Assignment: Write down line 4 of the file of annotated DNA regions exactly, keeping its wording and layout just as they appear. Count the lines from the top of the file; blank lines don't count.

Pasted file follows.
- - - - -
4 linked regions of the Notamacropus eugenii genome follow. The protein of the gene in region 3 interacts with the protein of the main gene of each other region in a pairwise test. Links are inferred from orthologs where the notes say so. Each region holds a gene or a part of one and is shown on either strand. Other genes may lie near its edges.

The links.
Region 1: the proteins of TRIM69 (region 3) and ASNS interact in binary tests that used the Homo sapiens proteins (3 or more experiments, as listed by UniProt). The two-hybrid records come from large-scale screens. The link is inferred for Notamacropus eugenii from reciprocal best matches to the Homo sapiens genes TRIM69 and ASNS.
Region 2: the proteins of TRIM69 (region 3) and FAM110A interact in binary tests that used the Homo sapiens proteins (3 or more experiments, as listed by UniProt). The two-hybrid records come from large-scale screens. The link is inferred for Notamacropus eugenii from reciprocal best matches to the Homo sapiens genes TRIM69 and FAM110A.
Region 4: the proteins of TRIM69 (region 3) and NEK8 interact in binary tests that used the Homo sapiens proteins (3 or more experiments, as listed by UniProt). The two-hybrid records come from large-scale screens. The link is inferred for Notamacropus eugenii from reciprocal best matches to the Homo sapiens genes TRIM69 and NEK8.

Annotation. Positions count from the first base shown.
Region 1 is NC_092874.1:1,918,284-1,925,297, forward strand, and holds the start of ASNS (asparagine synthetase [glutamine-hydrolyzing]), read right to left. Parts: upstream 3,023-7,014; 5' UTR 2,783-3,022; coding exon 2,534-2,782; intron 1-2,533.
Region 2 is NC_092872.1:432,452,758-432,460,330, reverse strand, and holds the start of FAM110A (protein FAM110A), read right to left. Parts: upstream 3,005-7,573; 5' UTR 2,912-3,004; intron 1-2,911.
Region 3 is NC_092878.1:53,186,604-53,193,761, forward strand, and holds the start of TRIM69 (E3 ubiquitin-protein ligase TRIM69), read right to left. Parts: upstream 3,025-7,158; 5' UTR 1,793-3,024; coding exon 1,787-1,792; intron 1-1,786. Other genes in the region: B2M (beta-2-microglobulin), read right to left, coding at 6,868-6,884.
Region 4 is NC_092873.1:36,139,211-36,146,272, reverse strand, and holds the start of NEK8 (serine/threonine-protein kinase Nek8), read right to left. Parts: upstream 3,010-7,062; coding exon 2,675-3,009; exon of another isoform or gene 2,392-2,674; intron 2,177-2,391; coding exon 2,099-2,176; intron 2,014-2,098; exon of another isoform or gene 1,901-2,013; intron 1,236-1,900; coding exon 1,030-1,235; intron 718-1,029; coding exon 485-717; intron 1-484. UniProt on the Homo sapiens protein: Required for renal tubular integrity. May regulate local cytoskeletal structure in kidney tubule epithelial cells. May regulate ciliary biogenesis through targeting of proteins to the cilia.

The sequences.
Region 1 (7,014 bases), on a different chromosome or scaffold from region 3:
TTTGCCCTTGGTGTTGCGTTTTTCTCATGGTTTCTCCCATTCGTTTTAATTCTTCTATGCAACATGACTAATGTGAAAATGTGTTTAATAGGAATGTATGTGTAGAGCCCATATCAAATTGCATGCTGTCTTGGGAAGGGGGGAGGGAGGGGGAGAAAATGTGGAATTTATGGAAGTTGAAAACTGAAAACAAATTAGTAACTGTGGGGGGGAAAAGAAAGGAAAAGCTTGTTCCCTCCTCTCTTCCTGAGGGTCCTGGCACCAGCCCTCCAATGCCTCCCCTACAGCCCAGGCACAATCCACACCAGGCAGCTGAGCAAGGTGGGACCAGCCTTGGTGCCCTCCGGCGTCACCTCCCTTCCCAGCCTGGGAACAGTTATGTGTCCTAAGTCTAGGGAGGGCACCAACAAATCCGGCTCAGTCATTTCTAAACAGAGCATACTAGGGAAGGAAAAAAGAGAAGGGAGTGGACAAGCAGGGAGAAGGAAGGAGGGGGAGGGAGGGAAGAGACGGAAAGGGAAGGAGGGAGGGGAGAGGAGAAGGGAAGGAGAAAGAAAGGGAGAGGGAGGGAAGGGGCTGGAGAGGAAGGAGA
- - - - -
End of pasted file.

Region 2: the proteins of TRIM69 (region 3) and FAM110A interact in binary tests that used the Homo sapiens proteins (3 or more experiments, as listed by UniProt). The two-hybrid records come from large-scale screens. The link is inferred for Notamacropus eugenii from reciprocal best matches to the Homo sapiens genes TRIM69 and FAM110A.